China Increases Economic Support in Country Garden Vote

  • China’s five biggest banks cut interest rates
  • Vote at the developer’s Country Garden on Friday
  • The central bank reduces the amount foreign exchange banks are required to hold as reserves
  • The move is part of a broader set of measures to boost the economy

BEIJING, Sept 1 (Reuters) – China’s five biggest banks cut interest rates on various deposits on Friday as Beijing stepped up measures to boost the country’s economy.

China is grappling with a slowdown that has rocked global markets, focusing on the spiraling debt crisis of troubled developer Country Garden ( 2007.HK ) in a sector that contributes a quarter of the economy.

As pressure mounts, Chinese authorities have taken a series of steps to stimulate the economy and revive a crisis-hit property market, loosening some borrowing rules and reducing foreign exchange banks’ reserves.

On Thursday, Country Garden delayed the deadline to vote on whether to postpone payments on a 3.9 billion yuan ($537 million) private bond to 1400GMT on Friday to give creditors “sufficient time” to prepare for the vote.

The vote is a key hurdle as the developer’s dollar-denominated bondholders struggle to avoid default, saying the company cannot service its foreign bondholders if it can’t extend its domestic debt.

“It’s a slow-moving car crash,” said the bondholder, who declined to be identified because of the sensitivity of the issue, focusing on uncertainty about the broader economy and tensions with Washington.

“Everything they do now will have an impact five to 10 years from now.”

Country Garden, China’s largest private developer by sales, did not immediately respond to a Reuters request for comment.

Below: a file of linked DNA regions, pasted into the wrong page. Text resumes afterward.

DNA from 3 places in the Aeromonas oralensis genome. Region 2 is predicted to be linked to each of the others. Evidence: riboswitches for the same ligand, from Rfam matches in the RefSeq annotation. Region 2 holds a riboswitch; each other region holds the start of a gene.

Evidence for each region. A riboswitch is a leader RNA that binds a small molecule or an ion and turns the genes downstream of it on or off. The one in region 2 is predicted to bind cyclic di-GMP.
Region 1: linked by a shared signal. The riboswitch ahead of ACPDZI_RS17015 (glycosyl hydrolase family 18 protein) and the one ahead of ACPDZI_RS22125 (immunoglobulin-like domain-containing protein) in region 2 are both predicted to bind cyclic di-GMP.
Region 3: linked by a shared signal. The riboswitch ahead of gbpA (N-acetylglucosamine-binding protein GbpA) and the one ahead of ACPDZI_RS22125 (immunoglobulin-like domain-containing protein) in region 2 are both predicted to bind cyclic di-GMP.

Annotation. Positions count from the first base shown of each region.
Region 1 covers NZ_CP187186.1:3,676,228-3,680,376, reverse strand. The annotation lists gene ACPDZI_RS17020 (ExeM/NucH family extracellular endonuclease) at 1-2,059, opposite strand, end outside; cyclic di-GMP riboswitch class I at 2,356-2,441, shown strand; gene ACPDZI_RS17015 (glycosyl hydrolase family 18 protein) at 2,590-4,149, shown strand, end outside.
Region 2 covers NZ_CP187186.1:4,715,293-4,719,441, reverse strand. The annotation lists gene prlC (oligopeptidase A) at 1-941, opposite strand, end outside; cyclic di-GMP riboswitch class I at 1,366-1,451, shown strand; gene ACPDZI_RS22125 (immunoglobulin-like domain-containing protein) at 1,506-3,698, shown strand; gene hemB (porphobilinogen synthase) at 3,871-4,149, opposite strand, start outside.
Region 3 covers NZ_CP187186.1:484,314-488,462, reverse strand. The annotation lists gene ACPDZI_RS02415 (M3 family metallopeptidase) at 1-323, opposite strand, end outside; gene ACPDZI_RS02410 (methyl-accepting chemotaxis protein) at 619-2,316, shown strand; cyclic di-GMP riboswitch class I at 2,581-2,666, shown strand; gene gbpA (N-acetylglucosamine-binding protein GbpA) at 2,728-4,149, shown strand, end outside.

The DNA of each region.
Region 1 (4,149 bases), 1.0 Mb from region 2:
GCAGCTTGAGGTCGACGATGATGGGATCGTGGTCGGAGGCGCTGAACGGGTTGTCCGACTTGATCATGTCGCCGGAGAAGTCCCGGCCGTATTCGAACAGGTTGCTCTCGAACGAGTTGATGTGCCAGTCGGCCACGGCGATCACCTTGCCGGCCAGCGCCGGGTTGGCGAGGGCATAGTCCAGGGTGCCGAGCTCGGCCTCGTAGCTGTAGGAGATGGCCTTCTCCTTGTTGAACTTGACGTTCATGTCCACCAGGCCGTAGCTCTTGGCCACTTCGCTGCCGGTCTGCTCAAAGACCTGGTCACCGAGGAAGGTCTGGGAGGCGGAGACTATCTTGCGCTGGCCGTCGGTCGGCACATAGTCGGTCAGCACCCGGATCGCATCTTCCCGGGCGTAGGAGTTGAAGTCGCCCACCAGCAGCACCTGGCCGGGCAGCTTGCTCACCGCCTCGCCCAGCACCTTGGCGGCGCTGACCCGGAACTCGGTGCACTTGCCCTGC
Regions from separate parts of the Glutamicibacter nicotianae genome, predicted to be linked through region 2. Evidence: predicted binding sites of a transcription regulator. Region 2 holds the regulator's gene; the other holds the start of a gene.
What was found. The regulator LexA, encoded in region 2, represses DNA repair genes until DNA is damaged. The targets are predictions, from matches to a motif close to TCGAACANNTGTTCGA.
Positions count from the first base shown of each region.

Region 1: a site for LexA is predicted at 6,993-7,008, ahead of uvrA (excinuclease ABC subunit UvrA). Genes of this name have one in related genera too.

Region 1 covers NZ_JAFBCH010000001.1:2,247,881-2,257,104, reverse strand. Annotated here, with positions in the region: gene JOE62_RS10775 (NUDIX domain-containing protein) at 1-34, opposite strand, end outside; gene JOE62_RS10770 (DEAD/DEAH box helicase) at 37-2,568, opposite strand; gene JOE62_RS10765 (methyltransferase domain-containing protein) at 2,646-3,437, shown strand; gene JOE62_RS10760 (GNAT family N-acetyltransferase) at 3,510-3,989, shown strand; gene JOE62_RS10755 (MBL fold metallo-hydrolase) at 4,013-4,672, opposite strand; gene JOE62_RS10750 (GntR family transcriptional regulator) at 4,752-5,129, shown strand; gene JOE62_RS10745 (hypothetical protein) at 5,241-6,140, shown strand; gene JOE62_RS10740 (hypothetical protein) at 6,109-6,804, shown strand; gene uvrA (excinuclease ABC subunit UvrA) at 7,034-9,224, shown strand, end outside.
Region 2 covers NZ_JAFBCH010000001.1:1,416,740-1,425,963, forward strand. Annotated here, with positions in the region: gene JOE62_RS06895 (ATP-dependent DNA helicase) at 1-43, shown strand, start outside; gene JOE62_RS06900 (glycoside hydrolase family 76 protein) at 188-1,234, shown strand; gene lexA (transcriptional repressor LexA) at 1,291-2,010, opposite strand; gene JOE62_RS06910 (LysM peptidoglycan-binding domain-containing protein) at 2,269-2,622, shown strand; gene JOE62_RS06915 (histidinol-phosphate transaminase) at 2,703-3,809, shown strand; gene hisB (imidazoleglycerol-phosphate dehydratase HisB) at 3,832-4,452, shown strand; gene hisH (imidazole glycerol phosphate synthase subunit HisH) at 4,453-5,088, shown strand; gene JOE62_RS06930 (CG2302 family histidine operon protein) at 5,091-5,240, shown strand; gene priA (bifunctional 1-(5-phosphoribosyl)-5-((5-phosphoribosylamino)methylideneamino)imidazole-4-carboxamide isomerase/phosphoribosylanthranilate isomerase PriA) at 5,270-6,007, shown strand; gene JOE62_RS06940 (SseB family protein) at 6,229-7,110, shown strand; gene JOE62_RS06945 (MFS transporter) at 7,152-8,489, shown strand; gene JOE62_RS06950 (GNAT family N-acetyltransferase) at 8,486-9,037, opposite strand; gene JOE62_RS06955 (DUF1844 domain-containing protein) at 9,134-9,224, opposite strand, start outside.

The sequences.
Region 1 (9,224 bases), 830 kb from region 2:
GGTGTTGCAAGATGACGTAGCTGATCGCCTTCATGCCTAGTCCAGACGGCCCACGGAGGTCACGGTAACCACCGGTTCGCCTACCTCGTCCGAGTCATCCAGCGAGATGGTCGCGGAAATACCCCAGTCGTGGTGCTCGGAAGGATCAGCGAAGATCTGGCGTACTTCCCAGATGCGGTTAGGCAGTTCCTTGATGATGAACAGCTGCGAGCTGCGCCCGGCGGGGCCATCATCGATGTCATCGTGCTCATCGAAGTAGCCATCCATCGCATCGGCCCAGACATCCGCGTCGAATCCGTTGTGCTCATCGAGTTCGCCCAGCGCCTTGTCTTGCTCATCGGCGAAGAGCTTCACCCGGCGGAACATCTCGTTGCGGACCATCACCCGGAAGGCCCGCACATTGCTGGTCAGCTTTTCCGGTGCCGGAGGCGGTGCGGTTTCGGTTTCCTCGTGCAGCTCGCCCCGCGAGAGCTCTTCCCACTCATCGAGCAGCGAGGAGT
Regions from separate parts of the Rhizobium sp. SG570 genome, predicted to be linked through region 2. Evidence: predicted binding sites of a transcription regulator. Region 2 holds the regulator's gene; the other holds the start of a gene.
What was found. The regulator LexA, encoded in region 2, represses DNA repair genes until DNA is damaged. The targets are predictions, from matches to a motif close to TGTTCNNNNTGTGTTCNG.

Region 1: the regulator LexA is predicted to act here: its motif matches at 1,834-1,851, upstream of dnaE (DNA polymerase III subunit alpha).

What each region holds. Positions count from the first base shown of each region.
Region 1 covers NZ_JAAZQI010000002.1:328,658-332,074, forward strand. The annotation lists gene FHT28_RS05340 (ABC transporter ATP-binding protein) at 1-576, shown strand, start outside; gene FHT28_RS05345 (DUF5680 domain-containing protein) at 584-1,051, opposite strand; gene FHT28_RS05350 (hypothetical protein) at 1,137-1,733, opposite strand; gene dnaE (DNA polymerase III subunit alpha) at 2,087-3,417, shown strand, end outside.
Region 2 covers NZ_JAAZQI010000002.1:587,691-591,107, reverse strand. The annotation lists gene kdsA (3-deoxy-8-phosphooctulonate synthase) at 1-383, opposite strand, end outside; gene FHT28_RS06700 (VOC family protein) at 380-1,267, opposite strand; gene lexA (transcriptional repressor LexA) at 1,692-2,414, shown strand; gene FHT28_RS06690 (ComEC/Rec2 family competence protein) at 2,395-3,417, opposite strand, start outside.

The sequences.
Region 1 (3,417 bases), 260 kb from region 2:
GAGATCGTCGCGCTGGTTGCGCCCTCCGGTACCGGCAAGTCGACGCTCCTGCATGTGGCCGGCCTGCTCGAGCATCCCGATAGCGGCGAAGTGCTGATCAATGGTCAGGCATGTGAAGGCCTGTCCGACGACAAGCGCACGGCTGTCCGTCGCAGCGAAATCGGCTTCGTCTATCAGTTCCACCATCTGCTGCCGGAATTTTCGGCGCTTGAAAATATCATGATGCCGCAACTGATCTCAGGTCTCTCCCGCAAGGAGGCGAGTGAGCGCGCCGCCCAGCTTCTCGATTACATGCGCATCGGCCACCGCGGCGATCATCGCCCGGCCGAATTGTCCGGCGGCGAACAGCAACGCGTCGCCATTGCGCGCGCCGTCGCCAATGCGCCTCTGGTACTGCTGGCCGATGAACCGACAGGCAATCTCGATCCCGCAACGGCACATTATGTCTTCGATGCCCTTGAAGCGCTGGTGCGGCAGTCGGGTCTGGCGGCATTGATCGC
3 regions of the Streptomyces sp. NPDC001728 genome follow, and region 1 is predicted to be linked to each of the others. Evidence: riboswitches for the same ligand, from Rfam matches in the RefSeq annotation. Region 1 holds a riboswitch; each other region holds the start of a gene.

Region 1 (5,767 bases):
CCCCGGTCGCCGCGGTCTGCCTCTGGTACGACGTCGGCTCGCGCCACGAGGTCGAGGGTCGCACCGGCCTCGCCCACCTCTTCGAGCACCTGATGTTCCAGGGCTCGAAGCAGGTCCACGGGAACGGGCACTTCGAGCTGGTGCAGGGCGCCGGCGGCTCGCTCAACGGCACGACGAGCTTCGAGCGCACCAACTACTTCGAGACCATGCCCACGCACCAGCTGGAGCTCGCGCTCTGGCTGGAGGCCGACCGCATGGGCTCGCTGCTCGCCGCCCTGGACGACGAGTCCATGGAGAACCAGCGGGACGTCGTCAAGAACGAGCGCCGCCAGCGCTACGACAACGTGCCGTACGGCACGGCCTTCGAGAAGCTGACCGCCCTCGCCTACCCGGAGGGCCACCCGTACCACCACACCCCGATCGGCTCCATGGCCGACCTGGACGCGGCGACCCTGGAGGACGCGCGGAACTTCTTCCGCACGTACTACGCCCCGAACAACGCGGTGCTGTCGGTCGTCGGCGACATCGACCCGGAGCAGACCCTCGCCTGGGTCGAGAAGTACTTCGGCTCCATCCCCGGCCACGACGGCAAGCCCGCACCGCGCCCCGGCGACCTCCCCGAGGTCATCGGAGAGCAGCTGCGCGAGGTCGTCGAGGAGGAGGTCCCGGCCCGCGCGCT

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The pressure on property markets has intensified pressure on Beijing to implement support measures and fueled concerns about policymakers’ ability to stem a slowdown in China’s broader economic growth.

China’s new home prices fell for a fourth straight month in August, according to a private survey on Friday, as a property credit crunch kept confidence low despite string of support measures.

Reduction in deposit rates

Sep. The central bank on Friday said it would cut the foreign exchange reserve requirement ratio (RRR) by 200 basis points (bps) from 6 percent to 4 percent from 15, aiming to slow the yuan’s decline.

Lenders that cut mortgage rates on Friday included Industrial and Commercial Bank of China ( 601398.SS ), China Construction Bank Corp ( 601939.SS ) and Agricultural Bank of China ( 601288.SS ). 25 basis points, websites from each bank showed.

Three sources familiar with the matter told Reuters on Tuesday that big state-owned banks will cut deposit rates as they prepare to cut interest rates on existing mortgages, part of Beijing’s efforts to revive a credit crunch-hit property sector.

Sep. From 25, first-time home buyers with mortgages can apply to their banks for lower interest rates on existing loans, China’s central bank and financial regulator announced on Thursday.

China’s two largest cities, Guangzhou and Shenzhen, eased mortgage restrictions this week, expanding the definition of homebuyers enjoying preferential loans for first home purchases.

Lenders cut rates on one-year term deposits by 10 basis points (bps) to 1.55%, two-year term deposits by 20 bps and three-year and five-year term deposits by 25 bps.

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The deposit rate cuts are the third such cuts in a year, with larger cuts than the previous rounds in June and September last year.

Lower deposit rates will partially offset various pressures on banks’ shrinking net interest margins – a key measure of profitability, Moody’s Bank analyst Nicholas Zhu said.

“The impact of the deposit rate cut is significant, as three-quarters of Chinese banks’ loans are deposits,” Zhu said.

Several of China’s medium-sized banks, including Industrial Bank Co Ltd ( 601166.SS ) and China Bohai Bank Co Ltd ( 9668.HK ​​), also announced they would start cutting interest rates on deposits by 10-25 basis points from Friday.

China’s mortgage loans totaled 38.6 trillion yuan ($5.29 trillion) at the end of June, accounting for 17% of banks’ total loan books.

($1 = 7.2633 Chinese Yuan Renminbi)

Reporting by Ziyi Tang, Ryan Woo and Wang Jing, additional reporting by Davide Barbuscia in New York; Edited by Ann Marie Rowntree and Lincoln Feast

Our Standards: Thomson Reuters Trust Principles.

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